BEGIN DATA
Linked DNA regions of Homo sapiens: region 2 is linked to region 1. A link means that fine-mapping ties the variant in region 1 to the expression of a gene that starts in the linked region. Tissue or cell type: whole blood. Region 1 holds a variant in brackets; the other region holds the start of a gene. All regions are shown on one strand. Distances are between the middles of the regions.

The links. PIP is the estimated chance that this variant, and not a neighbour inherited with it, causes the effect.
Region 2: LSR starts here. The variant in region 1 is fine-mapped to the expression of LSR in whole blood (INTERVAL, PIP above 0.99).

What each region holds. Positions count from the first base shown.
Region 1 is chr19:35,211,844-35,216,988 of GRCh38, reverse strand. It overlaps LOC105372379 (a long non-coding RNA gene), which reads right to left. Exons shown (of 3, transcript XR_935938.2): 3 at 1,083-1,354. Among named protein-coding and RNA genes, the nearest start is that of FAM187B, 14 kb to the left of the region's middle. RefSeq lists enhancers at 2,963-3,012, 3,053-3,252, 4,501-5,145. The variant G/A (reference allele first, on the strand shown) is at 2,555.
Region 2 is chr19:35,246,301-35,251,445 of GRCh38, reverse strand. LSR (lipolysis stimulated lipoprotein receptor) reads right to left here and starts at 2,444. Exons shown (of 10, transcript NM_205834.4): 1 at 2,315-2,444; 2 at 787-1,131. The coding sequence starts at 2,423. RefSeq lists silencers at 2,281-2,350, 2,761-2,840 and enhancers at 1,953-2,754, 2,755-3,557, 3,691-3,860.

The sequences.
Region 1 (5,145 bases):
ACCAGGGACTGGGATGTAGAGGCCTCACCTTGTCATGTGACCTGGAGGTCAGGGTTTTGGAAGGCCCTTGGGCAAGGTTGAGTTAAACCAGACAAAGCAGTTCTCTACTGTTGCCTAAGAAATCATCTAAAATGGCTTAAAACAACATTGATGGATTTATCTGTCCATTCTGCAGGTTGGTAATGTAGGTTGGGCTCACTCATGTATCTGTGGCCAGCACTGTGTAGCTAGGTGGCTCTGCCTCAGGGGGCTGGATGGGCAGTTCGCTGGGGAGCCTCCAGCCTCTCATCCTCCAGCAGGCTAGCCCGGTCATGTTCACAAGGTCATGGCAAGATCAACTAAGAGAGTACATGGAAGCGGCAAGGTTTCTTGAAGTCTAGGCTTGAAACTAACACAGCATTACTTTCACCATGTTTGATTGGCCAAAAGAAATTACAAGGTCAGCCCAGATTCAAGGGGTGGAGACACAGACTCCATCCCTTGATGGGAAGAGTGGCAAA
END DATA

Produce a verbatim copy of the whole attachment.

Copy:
Linked DNA regions of Homo sapiens: region 2 is linked to region 1. A link means that fine-mapping ties the variant in region 1 to the expression of a gene that starts in the linked region. Tissue or cell type: whole blood. Region 1 holds a variant in brackets; the other region holds the start of a gene. All regions are shown on one strand. Distances are between the middles of the regions.

The links. PIP is the estimated chance that this variant, and not a neighbour inherited with it, causes the effect.
Region 2: LSR starts here. The variant in region 1 is fine-mapped to the expression of LSR in whole blood (INTERVAL, PIP above 0.99).

What each region holds. Positions count from the first base shown.
Region 1 is chr19:35,211,844-35,216,988 of GRCh38, reverse strand. It overlaps LOC105372379 (a long non-coding RNA gene), which reads right to left. Exons shown (of 3, transcript XR_935938.2): 3 at 1,083-1,354. Among named protein-coding and RNA genes, the nearest start is that of FAM187B, 14 kb to the left of the region's middle. RefSeq lists enhancers at 2,963-3,012, 3,053-3,252, 4,501-5,145. The variant G/A (reference allele first, on the strand shown) is at 2,555.
Region 2 is chr19:35,246,301-35,251,445 of GRCh38, reverse strand. LSR (lipolysis stimulated lipoprotein receptor) reads right to left here and starts at 2,444. Exons shown (of 10, transcript NM_205834.4): 1 at 2,315-2,444; 2 at 787-1,131. The coding sequence starts at 2,423. RefSeq lists silencers at 2,281-2,350, 2,761-2,840 and enhancers at 1,953-2,754, 2,755-3,557, 3,691-3,860.

The sequences.
Region 1 (5,145 bases):
ACCAGGGACTGGGATGTAGAGGCCTCACCTTGTCATGTGACCTGGAGGTCAGGGTTTTGGAAGGCCCTTGGGCAAGGTTGAGTTAAACCAGACAAAGCAGTTCTCTACTGTTGCCTAAGAAATCATCTAAAATGGCTTAAAACAACATTGATGGATTTATCTGTCCATTCTGCAGGTTGGTAATGTAGGTTGGGCTCACTCATGTATCTGTGGCCAGCACTGTGTAGCTAGGTGGCTCTGCCTCAGGGGGCTGGATGGGCAGTTCGCTGGGGAGCCTCCAGCCTCTCATCCTCCAGCAGGCTAGCCCGGTCATGTTCACAAGGTCATGGCAAGATCAACTAAGAGAGTACATGGAAGCGGCAAGGTTTCTTGAAGTCTAGGCTTGAAACTAACACAGCATTACTTTCACCATGTTTGATTGGCCAAAAGAAATTACAAGGTCAGCCCAGATTCAAGGGGTGGAGACACAGACTCCATCCCTTGATGGGAAGAGTGGCAAA